Climate Risk Management And Why It Matters to ESG

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Climate Risk Management And Why It Matters to ESG

Climate Risk Management And Why It Matters to ESG 940 650 ESG Enterprise ESG Enterprise

Climate change is one of the defining challenges of the 21st Century. The impacts of this phenomenon are devastating and far-reaching, affecting the environment and all aspects of humanity. Findings suggest that to mitigate climate change risks, one of the most effective tools is the use of climate risk management and ESG practices.

Recent studies have indicated that climate change has economic and financial implications that can significantly affect the investment landscape. Rising sea levels and extreme natural disasters caused by global warming can disrupt a firm’s production. Assets of companies that are heavily dependent on fossil fuels can be exposed to the risk of losing most of their value if households, governments, and firms make bold and rapid moves toward sustainable options. Climate change can also lead to new types of lawsuits as those responsible for these changes could be held accountable. These climate risks and why they matter in a company’s ESG profile are further discussed below.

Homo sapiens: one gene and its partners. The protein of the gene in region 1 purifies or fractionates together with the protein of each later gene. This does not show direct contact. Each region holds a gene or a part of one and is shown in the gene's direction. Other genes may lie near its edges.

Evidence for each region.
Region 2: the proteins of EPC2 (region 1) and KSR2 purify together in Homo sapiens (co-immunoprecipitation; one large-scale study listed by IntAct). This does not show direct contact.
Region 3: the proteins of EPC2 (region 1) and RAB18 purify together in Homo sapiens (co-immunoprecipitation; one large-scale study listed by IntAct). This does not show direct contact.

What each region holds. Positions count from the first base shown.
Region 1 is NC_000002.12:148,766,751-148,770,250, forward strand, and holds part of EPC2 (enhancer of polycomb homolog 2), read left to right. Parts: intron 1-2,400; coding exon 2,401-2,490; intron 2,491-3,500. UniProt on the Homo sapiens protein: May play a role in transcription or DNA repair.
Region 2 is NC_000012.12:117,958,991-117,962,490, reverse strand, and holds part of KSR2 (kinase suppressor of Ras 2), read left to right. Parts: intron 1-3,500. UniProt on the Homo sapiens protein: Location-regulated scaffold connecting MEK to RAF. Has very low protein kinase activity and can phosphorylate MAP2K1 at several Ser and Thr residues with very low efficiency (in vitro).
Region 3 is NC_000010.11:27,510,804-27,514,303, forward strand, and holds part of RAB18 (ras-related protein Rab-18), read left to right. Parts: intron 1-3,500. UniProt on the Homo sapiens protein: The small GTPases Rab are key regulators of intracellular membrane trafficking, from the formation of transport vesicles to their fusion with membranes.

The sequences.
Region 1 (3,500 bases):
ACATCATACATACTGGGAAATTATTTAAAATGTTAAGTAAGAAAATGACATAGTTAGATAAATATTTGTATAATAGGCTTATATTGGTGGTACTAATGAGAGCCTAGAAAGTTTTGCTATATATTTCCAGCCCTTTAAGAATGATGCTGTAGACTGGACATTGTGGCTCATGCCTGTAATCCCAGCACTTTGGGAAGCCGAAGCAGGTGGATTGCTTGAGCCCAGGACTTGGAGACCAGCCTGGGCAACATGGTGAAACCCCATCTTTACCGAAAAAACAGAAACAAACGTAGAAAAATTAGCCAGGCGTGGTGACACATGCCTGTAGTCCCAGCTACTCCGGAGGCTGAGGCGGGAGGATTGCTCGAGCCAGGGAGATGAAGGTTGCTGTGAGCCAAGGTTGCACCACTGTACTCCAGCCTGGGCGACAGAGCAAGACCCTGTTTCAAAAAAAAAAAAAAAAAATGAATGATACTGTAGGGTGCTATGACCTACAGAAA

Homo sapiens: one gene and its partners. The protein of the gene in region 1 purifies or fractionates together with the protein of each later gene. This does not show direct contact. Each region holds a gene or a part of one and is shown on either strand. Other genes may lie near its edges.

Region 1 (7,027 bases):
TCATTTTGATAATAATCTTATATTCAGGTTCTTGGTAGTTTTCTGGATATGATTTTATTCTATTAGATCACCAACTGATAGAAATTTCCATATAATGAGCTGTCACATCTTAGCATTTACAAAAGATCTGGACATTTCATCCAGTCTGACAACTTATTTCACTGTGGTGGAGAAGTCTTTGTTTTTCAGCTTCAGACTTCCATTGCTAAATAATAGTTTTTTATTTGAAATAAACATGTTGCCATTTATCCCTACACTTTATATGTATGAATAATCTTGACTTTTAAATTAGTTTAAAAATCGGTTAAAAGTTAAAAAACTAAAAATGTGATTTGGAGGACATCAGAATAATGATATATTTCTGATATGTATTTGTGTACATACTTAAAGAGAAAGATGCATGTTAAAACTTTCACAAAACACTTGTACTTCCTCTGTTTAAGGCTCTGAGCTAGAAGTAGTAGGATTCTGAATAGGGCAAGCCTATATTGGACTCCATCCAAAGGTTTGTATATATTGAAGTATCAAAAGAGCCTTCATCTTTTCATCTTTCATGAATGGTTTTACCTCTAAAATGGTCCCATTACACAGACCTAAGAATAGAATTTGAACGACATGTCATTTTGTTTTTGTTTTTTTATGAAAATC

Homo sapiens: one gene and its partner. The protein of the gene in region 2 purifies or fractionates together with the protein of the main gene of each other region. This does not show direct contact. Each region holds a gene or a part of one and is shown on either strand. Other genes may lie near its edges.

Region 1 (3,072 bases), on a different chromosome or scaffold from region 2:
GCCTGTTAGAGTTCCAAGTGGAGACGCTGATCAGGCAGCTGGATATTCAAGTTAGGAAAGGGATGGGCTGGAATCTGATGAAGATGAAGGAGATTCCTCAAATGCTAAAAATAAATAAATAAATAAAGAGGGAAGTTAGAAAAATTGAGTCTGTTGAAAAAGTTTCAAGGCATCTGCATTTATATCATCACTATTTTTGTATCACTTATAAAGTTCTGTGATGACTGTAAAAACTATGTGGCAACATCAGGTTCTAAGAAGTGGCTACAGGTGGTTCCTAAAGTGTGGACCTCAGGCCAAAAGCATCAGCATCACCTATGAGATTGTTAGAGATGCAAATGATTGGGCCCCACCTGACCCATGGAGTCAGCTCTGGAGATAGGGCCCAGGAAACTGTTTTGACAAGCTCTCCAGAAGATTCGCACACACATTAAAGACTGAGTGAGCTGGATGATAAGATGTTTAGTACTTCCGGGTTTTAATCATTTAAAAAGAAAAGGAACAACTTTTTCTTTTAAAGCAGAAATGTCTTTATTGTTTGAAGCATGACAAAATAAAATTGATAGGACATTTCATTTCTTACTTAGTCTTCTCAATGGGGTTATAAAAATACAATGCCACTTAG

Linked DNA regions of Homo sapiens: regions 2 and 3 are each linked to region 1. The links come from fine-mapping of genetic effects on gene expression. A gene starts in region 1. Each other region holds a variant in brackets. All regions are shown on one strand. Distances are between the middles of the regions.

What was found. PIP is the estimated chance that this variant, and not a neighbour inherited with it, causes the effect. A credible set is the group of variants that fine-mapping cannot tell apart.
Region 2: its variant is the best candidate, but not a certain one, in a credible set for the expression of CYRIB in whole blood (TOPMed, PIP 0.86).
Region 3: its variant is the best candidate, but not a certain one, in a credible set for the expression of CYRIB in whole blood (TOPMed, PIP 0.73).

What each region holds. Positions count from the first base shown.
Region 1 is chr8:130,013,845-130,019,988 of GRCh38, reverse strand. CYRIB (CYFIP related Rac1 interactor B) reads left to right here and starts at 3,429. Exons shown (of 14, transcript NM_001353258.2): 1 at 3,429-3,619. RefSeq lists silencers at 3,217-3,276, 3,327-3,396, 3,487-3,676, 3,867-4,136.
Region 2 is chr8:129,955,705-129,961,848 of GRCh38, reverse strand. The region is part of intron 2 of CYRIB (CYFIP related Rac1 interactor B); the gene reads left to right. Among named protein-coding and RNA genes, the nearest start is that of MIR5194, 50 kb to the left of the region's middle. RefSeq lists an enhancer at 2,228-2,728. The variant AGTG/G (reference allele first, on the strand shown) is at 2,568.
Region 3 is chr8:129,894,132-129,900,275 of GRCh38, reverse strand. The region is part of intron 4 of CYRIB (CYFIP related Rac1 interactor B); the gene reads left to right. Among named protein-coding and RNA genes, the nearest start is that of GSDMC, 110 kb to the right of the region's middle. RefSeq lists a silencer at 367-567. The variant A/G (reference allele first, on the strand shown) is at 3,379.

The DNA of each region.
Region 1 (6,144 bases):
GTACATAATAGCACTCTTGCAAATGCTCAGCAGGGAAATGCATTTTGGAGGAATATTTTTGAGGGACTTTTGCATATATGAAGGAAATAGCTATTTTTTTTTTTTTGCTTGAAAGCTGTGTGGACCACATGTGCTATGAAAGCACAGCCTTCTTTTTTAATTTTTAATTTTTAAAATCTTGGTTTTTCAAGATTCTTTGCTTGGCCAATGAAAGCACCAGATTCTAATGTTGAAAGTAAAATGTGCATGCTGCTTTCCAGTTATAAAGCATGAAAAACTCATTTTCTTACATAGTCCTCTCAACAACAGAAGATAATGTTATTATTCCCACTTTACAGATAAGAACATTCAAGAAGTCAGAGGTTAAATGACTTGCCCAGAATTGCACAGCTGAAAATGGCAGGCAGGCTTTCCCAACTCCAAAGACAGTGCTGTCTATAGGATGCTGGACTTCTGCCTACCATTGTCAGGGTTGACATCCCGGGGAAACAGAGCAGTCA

What is Climate Risk?

Broadly, climate risk is the formal assessment of the consequences, likelihoods, and responses to the implications of climate change and how societal constraints shapes adaptation choices. In the financial space, climate risks to assets can be disaggregated into three: regulatory or transition risk, litigation risk, and physical risk. 

The transition risk encompasses climate policies and regulations that are presently being restructured to shift the global economy away from fossil fuels. Political initiatives that are introduced to reduce carbon emissions can make business models based on the exploitation of fossil fuels lose much of their economic value. If financial investors do not integrate this possibility, this can lead to a carbon burble – which basically means that fossil fuel-dependent companies may be overvalued.

This risk is far from theoretical: the Paris agreement, signed in 2016 by 195 countries, obligates these governments to limit the temperature increase to 1.5 above pre-industrial levels. In efforts to comply with some parts of this agreement, states are starting to execute environmentally friendly regulations that affect current corporate cash flows.

Secondly, firms face litigation risk. Companies that generate and emit more CO2 than others are more liable to class-action lawsuits and other legal attention, which will seek to make them responsible for climate change. As people pay to adapt to increased regulatory pressure or to mitigate the impacts of global warming—for instance, people living in coastal areas that are more affected by changes in sea level—the incentive to demand compensation from the groups responsible for climate change will surge.